Sunday, July 9, 2017

A new strategy

I looked today at the stuff piled up in the bus - construction tools, supplies and leftovers. The bathroom wasn't too bad.
The cooler contains my mini shower. The rest is where it gets interesting. I bought way too many supplies from Radio Shack when they went bankrupt. Some of the stuff I can use. Some I have no current or foreseeable use for.

At one time I was interested in building little electronic things. Let's just call them toys because there's nothing in this world that's electronic that isn't some kind of toy. Satellites and soacecraft - just toys for boys with lots of money.  So, I have a pile of electronic components that get used very occasionally. At one time I was convinced LED lighting was the future of photography. I built an LED light panel that performed really well. When I showed it off, all the naysayers came out saying how it wouldn't last blah blah. In the end though I used it a few times, it wasn't worth the effort of putting it together. I find electronics to be generally unsatisfactory in general - no matter who makes them. So, I have a pile of electronic components. I'm not really sure what to do with them. I'm loath to throw them away because they cost money yet I'm unlikely to do anything meaningful with them so they sit taking up space as they have in several previous residences all the time growing in quantity.

The dining area is little better.
Here I have cables, wires, ideas for projects intended but never commenced. Sitting, looking at it all, I've been thinking of all the little jobs that need doing. I even played with one involving CPU fans blowing air from the front to the back of the bus.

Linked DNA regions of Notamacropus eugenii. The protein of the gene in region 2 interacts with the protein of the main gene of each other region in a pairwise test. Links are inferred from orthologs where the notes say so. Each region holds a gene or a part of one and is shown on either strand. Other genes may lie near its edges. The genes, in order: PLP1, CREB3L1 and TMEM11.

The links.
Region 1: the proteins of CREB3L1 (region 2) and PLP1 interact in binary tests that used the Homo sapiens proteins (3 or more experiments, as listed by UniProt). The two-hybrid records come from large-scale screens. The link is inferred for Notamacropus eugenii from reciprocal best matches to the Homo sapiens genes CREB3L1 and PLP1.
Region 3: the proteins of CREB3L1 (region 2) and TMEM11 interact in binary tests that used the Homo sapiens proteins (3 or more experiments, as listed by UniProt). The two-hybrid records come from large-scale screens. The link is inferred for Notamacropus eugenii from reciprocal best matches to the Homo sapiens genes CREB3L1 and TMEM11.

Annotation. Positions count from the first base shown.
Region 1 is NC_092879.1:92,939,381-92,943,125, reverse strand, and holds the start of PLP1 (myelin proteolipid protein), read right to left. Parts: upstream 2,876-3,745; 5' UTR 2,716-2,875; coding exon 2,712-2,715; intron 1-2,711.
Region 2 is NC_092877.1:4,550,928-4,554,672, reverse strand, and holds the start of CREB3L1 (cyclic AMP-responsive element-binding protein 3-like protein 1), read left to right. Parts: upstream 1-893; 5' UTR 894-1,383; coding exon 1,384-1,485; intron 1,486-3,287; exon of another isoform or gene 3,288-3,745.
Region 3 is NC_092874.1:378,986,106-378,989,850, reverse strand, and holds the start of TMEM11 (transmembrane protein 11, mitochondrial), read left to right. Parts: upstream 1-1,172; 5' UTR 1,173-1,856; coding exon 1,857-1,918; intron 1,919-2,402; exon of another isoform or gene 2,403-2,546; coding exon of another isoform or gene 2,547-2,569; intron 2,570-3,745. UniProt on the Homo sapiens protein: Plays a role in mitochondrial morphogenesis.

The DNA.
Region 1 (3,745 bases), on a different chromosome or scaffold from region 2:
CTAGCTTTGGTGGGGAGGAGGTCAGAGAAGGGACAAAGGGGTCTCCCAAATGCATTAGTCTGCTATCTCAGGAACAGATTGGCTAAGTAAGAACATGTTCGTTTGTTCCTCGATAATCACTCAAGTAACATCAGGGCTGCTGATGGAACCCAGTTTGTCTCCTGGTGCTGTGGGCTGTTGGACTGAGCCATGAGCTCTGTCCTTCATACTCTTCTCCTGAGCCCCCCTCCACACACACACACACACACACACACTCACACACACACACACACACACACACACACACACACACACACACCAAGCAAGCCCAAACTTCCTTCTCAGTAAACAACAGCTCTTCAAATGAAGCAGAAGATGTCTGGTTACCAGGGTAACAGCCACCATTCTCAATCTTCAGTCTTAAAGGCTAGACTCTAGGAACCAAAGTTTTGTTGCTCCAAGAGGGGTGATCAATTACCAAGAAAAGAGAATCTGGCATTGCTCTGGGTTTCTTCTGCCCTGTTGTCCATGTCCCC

The other side is equally bad.

You might well say that the situation was a little overwhelming. Clearly something had to give!

The decision was made... paint, electrical and small tools stay. Everything else was to go to storage. Progress was very slow and went vaguely along the lines of... trash goes in a cardboard box in the yard, PVC and aluminum get dumped in the yard as they won't decay and might be useful later. Tools went in the tool shed. Stuff that looked useful and the welder went into another storage location, including rods and spare steel.

I found myself some distraction tasks, feeling a little overwhelmed. The first was to test my two sizes of CPU fan. It transpired the bigger fan shifted apparently less air. Without unwrapping a reel of heavy cable, I could not install it in the bedroom as a permanent cool air flow. I see no reason why that should not be a future development, however.

Looking at the front of the bus, the grey paint had flaked badly on the drivers edge of the bonnet. I opened the bonnet (that's a hood to those not born fully comprehending the Queen's English). A few seconds scraping with a wire brush removed the loose flakes. Self etching enamel spray was applied and when that's dry, I'll use grey rustoleum.

Speaking of flaking paint, I sprayed some of the very expensive rubber mudguard spray on the inside of the front wheel arches. It has dried up and brushes off with a broom. Utterly useless stuff! I'll have to clean that off and spray with self priming black paint.